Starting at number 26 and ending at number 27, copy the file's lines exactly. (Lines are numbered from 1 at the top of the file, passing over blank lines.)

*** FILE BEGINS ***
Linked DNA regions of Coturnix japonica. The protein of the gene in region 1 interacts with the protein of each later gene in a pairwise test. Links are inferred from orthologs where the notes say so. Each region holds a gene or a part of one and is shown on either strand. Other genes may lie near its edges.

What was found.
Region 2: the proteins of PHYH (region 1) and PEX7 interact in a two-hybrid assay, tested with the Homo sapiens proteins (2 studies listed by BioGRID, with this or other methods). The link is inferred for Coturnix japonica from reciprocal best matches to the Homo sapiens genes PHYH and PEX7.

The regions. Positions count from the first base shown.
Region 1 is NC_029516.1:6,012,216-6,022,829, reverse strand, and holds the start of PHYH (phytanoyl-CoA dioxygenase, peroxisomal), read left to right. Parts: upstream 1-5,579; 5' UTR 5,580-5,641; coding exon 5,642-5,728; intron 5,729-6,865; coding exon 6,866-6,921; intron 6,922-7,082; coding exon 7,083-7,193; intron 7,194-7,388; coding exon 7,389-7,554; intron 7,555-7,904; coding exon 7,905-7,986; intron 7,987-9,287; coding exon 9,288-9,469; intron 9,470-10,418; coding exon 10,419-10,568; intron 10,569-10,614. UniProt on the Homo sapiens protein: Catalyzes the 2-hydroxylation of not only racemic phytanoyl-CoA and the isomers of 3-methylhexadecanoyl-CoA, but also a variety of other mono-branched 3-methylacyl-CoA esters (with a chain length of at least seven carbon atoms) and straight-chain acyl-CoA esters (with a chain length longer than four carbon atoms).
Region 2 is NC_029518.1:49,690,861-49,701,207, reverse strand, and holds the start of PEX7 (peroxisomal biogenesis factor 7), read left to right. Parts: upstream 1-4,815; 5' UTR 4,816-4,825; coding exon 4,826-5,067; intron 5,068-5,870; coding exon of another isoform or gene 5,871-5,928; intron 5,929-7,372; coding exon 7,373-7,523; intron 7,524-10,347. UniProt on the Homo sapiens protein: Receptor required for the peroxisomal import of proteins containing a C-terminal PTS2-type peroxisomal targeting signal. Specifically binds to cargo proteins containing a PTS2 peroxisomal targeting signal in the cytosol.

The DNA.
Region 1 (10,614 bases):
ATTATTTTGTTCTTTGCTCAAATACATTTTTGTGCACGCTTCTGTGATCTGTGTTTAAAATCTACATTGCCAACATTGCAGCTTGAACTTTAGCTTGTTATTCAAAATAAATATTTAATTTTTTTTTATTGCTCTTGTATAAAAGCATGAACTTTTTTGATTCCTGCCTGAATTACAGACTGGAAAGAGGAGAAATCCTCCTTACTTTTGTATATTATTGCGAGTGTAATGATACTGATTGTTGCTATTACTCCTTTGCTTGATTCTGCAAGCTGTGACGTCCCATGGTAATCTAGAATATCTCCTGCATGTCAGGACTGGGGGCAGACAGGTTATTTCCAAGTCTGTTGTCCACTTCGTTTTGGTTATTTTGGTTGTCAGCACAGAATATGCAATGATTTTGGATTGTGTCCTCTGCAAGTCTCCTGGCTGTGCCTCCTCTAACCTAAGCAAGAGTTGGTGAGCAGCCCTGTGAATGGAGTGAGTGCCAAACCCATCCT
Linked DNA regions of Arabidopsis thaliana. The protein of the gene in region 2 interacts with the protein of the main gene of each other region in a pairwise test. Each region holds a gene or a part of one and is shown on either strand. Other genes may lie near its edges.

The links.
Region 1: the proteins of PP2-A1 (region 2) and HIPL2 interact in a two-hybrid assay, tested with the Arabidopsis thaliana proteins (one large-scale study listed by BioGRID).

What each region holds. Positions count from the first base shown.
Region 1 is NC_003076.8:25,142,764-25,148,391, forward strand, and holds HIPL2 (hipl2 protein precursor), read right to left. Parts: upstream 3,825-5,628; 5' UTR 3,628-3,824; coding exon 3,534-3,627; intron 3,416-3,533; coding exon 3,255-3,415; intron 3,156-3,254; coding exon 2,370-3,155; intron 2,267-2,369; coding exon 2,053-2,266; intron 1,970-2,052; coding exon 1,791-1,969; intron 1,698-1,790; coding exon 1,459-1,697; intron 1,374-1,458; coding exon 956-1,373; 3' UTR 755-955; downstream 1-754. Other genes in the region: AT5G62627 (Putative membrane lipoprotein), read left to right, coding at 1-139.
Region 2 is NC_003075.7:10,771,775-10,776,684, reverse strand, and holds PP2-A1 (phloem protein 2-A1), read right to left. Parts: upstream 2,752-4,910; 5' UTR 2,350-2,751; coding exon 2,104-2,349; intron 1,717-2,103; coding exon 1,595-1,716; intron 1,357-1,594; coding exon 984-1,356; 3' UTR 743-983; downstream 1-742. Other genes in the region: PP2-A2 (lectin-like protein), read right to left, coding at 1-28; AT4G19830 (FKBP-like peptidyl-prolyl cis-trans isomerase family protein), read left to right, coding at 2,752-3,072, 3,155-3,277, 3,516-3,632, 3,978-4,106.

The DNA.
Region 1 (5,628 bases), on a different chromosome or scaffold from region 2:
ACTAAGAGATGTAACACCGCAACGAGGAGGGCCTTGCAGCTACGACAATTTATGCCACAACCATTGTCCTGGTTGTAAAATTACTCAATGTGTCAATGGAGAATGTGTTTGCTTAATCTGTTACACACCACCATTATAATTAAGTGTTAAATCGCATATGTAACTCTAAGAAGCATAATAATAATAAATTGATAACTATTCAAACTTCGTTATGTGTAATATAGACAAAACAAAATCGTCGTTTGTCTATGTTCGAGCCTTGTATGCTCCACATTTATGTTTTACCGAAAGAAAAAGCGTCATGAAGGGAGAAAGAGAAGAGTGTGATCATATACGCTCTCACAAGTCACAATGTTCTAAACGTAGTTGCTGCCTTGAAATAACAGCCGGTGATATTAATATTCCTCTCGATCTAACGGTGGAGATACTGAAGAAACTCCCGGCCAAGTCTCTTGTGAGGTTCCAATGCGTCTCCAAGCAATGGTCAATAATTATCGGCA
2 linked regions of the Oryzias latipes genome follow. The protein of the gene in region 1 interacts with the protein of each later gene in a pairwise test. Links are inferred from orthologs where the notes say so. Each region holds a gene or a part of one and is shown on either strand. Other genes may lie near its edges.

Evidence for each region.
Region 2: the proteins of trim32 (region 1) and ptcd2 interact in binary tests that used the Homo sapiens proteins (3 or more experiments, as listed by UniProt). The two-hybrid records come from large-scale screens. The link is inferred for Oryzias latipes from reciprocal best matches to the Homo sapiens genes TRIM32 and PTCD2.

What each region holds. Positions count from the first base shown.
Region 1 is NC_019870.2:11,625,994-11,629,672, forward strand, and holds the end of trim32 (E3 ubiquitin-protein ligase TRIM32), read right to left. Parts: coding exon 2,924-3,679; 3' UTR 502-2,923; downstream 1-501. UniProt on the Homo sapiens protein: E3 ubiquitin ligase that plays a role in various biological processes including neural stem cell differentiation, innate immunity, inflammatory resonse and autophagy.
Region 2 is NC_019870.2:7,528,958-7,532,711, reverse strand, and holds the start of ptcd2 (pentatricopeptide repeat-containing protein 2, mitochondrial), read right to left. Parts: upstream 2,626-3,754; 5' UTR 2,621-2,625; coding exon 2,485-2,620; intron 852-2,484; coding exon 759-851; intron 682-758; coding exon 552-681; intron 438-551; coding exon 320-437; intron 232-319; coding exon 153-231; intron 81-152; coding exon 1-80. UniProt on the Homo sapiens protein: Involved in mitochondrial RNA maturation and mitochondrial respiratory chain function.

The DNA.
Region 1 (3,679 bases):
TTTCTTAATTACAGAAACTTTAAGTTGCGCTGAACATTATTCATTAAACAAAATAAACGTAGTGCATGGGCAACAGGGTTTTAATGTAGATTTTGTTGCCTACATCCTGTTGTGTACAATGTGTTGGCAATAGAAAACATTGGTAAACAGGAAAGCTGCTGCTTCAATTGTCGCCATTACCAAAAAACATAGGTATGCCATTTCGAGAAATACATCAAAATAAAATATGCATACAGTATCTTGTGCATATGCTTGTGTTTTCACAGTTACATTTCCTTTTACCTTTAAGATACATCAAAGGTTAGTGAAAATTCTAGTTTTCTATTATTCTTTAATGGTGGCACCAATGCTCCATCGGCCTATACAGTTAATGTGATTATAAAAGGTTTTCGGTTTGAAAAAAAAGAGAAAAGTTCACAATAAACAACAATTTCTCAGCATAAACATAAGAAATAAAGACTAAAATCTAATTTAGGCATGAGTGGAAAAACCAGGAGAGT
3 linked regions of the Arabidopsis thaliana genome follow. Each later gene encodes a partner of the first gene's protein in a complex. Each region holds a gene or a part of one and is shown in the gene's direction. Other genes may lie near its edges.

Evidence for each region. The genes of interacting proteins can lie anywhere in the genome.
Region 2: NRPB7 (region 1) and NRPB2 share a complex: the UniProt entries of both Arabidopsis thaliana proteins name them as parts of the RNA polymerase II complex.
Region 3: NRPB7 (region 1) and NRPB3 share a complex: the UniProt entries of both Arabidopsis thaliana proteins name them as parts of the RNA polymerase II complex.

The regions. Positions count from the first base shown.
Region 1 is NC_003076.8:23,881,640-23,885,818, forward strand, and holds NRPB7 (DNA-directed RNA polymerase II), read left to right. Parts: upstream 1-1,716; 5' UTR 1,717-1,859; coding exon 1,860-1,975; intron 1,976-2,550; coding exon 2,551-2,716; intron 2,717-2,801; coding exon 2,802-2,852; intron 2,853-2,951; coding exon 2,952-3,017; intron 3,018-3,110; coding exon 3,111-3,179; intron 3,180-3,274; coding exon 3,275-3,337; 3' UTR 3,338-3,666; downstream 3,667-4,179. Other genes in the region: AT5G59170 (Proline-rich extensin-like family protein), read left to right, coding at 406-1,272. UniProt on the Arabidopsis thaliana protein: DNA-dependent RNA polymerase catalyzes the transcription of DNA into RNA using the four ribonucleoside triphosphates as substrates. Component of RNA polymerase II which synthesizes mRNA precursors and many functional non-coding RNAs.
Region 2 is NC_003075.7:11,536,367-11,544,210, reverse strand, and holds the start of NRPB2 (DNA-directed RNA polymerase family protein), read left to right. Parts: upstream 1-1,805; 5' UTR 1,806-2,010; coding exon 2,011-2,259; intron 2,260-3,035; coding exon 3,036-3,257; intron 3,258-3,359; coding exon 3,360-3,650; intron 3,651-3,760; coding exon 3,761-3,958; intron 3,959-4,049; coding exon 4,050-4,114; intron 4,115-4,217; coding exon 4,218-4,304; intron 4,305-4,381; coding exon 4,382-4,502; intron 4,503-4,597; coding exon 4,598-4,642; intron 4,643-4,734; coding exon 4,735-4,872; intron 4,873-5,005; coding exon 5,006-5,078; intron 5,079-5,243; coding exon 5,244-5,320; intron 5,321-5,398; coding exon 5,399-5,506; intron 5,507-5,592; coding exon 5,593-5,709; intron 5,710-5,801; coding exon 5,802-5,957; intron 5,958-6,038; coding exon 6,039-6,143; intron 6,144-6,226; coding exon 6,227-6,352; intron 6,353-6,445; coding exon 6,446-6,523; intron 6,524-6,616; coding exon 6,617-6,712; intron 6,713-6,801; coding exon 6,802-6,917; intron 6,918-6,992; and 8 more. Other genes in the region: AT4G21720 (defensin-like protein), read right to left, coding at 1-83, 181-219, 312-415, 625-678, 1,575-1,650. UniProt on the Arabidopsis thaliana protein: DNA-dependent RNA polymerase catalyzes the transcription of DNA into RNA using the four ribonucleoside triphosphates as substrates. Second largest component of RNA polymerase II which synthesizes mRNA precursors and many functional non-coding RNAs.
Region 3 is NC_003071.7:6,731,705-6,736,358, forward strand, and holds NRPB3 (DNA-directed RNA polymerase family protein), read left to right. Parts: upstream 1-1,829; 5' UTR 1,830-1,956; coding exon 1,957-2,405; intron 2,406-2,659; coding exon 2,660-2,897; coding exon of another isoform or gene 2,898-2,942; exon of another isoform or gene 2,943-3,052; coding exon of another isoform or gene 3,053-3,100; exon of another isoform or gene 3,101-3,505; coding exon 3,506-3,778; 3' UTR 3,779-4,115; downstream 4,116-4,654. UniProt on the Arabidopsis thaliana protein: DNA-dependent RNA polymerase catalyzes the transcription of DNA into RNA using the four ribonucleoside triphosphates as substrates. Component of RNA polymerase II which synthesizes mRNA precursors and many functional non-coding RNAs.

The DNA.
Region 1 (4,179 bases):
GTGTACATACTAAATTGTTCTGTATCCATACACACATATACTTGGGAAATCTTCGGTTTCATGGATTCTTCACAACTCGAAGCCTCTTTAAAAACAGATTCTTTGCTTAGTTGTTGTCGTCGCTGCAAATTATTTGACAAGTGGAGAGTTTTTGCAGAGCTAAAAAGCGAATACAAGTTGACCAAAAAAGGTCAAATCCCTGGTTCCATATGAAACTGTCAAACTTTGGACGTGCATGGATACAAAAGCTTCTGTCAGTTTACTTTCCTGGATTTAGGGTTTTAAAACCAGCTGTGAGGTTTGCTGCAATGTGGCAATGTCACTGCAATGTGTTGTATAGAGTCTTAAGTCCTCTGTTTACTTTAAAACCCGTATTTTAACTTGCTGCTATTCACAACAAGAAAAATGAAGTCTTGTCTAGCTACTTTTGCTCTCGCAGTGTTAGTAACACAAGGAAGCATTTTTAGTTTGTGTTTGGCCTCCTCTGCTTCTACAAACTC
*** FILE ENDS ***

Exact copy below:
Region 1 (3,679 bases):
TTTCTTAATTACAGAAACTTTAAGTTGCGCTGAACATTATTCATTAAACAAAATAAACGTAGTGCATGGGCAACAGGGTTTTAATGTAGATTTTGTTGCCTACATCCTGTTGTGTACAATGTGTTGGCAATAGAAAACATTGGTAAACAGGAAAGCTGCTGCTTCAATTGTCGCCATTACCAAAAAACATAGGTATGCCATTTCGAGAAATACATCAAAATAAAATATGCATACAGTATCTTGTGCATATGCTTGTGTTTTCACAGTTACATTTCCTTTTACCTTTAAGATACATCAAAGGTTAGTGAAAATTCTAGTTTTCTATTATTCTTTAATGGTGGCACCAATGCTCCATCGGCCTATACAGTTAATGTGATTATAAAAGGTTTTCGGTTTGAAAAAAAAGAGAAAAGTTCACAATAAACAACAATTTCTCAGCATAAACATAAGAAATAAAGACTAAAATCTAATTTAGGCATGAGTGGAAAAACCAGGAGAGT